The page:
by Nancy Means Wright
For those who begin writing in their sixties, seventies, even eighties, the tenet “less is more” literally applies. Less time left to complete a long work, yet more years of living to write about. Now that I’m in that season of life myself, I love to discover late blooming writers. There are many, of course. like Wallace Stegner, or Harriet Doerr who published a debut novel in her seventies. But few are as brilliant as British writer Penelope Fitzgerald, who resembled, as writer Julian Barnes whimsically described in The New Yorker, “some harmless, jam-making grandmother who scarcely knew her way in the world.”
Grandmother she was, but hardly harmless–every word a polished dart. Her first novel tiptoed into the world when she was sixty; her last, The Blue Flower, about poet Novalis’s real life infatuation with a twelve-year-old girl, appeared when the author was eighty. She was, as she quipped, “an old writer who had never been a young one”– a crusty eccentric who dyed her hair with tea bags, ate blackboard chalk to counter a calcium deficiency, and wore clothes, as her biographer Hermione Lee wrote: “curiously constructed, I think, out of curtains.” Fitzgerald wasn’t wholly ignorant of the writing world; rather she grew up “dipped in ink.”
Her father was editor of the satirical Punch, her brother a Cambridge don and WW2 code breaker; her mother wrote off and on for The Manchester Guardian. She worked for the BBC and married a handsome Irish ex-soldier, Desmond Fitzgerald. Together they ran a cultural magazine that published writers like J.D. Salinger before he penned The Catcher in the Rye.
But her husband’s psyche had been damaged in the WWI fighting. He fell to pieces, the magazine failed, and his wife was left to raise their three children. Ultimately homeless, the family slept and ate on a dark, leaky barge in the Thames River. “I’m sorry I’m late,” Fitzgerald famously announced one day at the school where she taught, “but our house sank.” The barge had capsized at high tide with all their possessions, books, and family papers turned to pulp. Only the cat was saved, clinging to the mast.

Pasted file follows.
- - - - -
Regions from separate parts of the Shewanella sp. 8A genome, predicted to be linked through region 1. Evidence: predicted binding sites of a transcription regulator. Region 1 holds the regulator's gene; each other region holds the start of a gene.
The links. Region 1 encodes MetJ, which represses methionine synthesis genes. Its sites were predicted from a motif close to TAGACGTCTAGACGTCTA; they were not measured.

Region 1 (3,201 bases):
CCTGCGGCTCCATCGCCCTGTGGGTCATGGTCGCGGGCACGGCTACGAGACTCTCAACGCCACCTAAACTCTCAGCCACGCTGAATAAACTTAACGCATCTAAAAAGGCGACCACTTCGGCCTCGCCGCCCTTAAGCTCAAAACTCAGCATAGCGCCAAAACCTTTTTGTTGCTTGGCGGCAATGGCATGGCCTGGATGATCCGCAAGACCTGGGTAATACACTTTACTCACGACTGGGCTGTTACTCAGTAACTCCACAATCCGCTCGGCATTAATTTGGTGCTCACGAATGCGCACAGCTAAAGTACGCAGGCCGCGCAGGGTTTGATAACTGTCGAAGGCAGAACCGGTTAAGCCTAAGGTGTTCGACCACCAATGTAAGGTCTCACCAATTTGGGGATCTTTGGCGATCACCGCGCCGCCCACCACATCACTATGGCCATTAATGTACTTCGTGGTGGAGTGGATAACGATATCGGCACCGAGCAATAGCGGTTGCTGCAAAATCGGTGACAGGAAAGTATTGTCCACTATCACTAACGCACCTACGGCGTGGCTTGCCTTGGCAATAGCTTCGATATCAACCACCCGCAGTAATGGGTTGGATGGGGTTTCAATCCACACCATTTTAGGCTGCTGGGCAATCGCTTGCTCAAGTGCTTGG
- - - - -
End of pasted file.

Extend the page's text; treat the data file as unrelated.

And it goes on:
That cryptic comment was typical of Fitzgerald, who came from a family of few words. When the alcoholic husband died, she at last had a room of her own, and the words poured from her pen. She drew on her own life experience for novels like The Bookshop and Offshore (that leaky barge)–the latter won the Booker Prize in 1979. She set fiction in times and places she’d never experienced: Innocence is set in Florence; The Beginning of Spring in revolutionary Russia; The Blue Flower in 18th-century Germany. She treated the drama of personal defeats “as comedy, for otherwise how can we manage to bear it?”
Most of the books are under 200 pages. Less is more. “I feel drawn to whatever is spare, subtle, and economical,” she declared. “I try to make everything quite clear, but then I think, this is an insult to the reader…and so I begin to cut out, whole chapters go.” She worried about endings, too, that she might wax sentimental, or that she might explain too much–and so she pared them to the bone. (I think here of some TV versions of mystery novels, in which the last several minutes attempt to explain every moment of a crime. I personally deplore this dull recapitulation.)
In the last scene of Innocence, about a girl who sets her hearts on a bullheaded doctor who resolves to be emotionally dependent on no one (the Boston Globe called it “a delectable comedy of manners”), the despondent young doctor asks “What’s to become of us? We can’t go on like this.” And the character Cesare, who tends to silence, replies: “Yes, we can go on exactly like this for the rest of our lives.”
And so Fitzgerald wrote to her final breath at age eighty-three. The Blue Flower has fifty-five short chapters, some only a page or two. Each detail is momentary but vividly imagined–like the evasive blue flower, which appears to be something ineffable that we seek in our lives, but seldom find. It’s that greater truth we long for, perhaps, now captured by the writer–in a few carefully chosen words.